Note - I have been told that my approach to what you kids like to call "spoilers" is to ignore them altogether and tell you whatever I want about the film with no warning whatsoever. Consider this a warning that this is meant as a discussion of thematic elements of the films in question (Sisters of the Gion (1936), Osaka Elegy (also 1936), and Sansho the Bailiff (1954)) , not a "thumbs up/thumbs down" review of the films in which I recommend that you should or shouldn't see them and preserve surprises of plot for your enjoyment. I will talk about several elements of the plot that elucidate my ideas about the films. If you haven't seen them, I recommend seeing them before reading this.
In taking on the incredibly broad idea of writing about Japanese film, I was encouraged not to fall back on things I could write in my sleep, thereby leaving out any kind of look at the work of Kurosawa or something more to detail my recent infatuation with Ozu. So I went this way - checked out some stuff from the fine Eclipse box set Kenji Mizoguchi's Fallen Women (specifically Sisters of the Gion and Osaka Elegy) and also Criterion's Sansho the Bailiff to see what commonalities I could find. And behold, in addition to fallen women, I found more to feast on for sure. I know - auteur schmateur, right? A good director is a good director, period, and this is only some pretentious French theory that's never been indisputably proven. But if, as has been suggested, not every director is an auteur and there are those who are merely hired craftsmen and those who leave an indelible stamp on everything they touch, Mizoguchi's definitely in the latter category.
Take for instance, these films, which all revolve around some common themes of societal positions (especially those of women) and the idea of people as property, as beholden to those who have money and the lengths they find themselves forced to go to to hold on to their ideals and their selves. The first one I watched - Sisters - even opens with an auction, quite neatly setting up a central idea that each film puts its own spin on. This auction turns out to be the selling off the property of one Mr. Furusawa, a businessman who has lost his business. He's a regular client of Umekichi, one of the sisters, and a geisha who stands behind traditional values, honor, and loyalty. Her sister Omocha, on the other hand, views the institution of the geisha as a corrupt vehicle for men to retain power over women and her approach to being a geisha is that of the opportunist and manipulator, despising the activities, but still mindful of the opportunities for social and fiscal success it offers a woman unafraid to be perceived as ruthlessly mercenary - a cab driver in one scene even tells her "You'll do anything for money" - and also mindful of the fact that in that society, there were very few other options available to an independent woman who is of no mind to marry a man.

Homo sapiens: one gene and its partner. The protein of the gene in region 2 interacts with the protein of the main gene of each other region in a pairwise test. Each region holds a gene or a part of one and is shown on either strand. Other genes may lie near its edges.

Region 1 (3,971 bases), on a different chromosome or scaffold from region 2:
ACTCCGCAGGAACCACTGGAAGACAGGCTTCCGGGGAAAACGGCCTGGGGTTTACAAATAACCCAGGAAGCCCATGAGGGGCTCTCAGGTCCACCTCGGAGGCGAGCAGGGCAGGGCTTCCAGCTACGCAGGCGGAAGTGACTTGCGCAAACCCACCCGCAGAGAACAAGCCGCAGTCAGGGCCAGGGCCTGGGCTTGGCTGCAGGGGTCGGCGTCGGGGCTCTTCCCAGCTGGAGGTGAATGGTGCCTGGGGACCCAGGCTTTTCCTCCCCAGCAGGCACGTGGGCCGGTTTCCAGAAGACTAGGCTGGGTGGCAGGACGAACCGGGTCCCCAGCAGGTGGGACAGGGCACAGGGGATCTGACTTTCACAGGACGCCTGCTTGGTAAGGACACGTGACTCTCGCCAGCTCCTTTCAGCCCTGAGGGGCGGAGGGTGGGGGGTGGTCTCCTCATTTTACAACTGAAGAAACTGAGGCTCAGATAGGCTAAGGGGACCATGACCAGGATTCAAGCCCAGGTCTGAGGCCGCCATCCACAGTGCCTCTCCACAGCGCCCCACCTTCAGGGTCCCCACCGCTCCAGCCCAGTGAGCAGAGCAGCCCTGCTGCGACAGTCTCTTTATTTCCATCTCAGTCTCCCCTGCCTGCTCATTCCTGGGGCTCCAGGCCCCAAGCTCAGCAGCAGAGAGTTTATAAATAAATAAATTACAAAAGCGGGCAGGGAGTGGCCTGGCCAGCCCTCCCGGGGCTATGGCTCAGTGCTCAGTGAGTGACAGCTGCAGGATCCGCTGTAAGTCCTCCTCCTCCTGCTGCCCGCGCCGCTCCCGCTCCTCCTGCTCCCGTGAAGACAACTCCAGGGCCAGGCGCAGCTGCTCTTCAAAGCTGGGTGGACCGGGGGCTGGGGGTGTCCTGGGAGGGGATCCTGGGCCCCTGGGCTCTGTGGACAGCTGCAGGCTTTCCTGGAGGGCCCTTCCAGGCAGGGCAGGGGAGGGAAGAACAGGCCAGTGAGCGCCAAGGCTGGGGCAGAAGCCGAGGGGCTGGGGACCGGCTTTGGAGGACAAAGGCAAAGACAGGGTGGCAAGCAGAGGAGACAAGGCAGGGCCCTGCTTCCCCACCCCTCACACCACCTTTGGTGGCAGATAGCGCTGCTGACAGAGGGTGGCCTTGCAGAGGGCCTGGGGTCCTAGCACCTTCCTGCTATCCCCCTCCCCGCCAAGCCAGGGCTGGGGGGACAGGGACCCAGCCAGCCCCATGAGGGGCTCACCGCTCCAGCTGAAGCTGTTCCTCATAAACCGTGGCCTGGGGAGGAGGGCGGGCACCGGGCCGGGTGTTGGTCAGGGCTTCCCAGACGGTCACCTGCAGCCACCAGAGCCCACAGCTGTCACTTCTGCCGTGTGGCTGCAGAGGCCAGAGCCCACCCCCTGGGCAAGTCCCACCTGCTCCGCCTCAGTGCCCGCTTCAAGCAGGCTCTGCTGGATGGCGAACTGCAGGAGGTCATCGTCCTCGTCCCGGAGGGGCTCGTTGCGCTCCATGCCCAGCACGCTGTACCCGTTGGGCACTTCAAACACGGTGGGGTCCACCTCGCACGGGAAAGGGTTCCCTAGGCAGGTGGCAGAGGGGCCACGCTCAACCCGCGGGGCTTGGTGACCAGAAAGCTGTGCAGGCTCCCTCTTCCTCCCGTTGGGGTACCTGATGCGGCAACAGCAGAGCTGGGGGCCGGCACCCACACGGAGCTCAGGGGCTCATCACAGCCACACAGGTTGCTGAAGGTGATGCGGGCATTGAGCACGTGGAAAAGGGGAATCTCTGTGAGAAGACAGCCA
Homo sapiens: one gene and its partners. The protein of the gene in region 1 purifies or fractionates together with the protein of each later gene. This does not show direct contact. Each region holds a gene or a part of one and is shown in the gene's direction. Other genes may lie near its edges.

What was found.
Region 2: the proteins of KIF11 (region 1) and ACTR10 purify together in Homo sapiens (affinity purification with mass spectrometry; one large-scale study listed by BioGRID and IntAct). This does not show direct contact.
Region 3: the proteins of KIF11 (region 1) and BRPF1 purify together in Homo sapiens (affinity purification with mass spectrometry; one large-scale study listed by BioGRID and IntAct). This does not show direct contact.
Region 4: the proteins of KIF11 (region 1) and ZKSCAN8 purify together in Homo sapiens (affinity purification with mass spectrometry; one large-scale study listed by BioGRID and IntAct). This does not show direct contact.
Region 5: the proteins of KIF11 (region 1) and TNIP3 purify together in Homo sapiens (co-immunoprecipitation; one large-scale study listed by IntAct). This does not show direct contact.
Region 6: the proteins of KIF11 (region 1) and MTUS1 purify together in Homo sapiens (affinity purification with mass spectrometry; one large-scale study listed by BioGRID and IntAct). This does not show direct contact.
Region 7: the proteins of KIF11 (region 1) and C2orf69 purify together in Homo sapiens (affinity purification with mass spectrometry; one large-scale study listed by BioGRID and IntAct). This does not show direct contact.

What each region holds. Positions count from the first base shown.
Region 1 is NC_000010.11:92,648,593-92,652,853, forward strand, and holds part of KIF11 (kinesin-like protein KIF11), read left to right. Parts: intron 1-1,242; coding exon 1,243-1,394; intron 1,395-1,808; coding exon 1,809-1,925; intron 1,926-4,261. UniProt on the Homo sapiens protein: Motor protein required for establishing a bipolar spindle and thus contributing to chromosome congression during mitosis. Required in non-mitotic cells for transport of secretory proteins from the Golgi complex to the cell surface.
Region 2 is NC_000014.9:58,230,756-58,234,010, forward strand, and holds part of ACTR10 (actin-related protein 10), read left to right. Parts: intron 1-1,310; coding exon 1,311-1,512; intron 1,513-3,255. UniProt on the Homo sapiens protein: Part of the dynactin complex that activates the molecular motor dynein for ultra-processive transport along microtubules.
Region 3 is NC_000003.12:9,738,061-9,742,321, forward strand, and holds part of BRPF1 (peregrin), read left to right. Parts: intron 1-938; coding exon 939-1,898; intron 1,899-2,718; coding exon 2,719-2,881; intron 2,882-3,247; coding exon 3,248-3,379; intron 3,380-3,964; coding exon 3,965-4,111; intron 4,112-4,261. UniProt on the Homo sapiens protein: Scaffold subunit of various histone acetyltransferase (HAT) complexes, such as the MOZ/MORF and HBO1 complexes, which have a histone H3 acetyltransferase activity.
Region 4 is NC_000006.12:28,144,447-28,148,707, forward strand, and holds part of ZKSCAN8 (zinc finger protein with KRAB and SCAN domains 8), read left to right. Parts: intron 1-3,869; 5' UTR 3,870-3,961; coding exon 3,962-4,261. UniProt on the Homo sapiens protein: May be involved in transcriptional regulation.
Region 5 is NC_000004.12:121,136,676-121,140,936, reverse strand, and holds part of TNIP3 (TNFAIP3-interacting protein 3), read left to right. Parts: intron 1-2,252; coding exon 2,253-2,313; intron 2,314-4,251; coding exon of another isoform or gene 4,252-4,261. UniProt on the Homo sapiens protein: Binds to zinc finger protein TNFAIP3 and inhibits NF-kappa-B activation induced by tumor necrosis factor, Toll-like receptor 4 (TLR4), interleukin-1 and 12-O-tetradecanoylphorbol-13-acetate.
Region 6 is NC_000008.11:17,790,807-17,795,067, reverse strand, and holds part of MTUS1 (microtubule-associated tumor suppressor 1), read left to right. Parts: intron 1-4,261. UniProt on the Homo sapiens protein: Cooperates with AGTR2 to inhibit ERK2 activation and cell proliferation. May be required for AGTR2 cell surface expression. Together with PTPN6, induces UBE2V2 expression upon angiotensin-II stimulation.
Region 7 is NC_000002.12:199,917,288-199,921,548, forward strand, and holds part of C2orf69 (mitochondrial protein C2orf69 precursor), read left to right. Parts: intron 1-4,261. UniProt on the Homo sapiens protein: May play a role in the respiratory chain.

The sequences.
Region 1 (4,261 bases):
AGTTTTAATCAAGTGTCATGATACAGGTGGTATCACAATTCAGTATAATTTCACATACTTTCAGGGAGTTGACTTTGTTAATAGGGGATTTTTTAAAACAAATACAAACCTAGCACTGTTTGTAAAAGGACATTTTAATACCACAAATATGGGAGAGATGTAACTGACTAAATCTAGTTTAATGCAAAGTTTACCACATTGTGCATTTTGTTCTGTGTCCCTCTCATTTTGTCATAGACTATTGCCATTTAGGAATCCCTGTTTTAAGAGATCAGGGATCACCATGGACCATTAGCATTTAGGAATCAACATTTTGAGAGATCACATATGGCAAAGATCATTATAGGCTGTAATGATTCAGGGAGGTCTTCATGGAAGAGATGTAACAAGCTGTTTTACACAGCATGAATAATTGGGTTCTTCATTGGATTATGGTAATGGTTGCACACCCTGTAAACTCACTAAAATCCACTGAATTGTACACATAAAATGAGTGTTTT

Throughout the film we are presented with the two opposing approaches that the sisters take in their approach to the institution of the geisha, Umekichi's traditional set of values offering her the options of playing supplicant to snag a wealthy patron or of being a "good girl" with no status. When her primary patron, Furusawa, goes broke, she still retains a sense of obligation to him, one who has consistently kept her in his good graces, even though he has no means to support her any longer and even becomes a drain on her own resources. Omocha, on the other hand, ridicules her sister's old fashioned approach to men, preferring to retain her independence but understanding also that being a geisha offers her one of the few ways she can advance herself, an opportunity she resents and approaches as a necessary evil, even bemoaning the entire institution at one point late in the film. This dichotomy runs through all three films - the only seeming options available to women are to kowtow to traditional values in which they are offered no real power unless it's granted to them by men with money or to rebel against this order and suffer ostracization or real physical threat.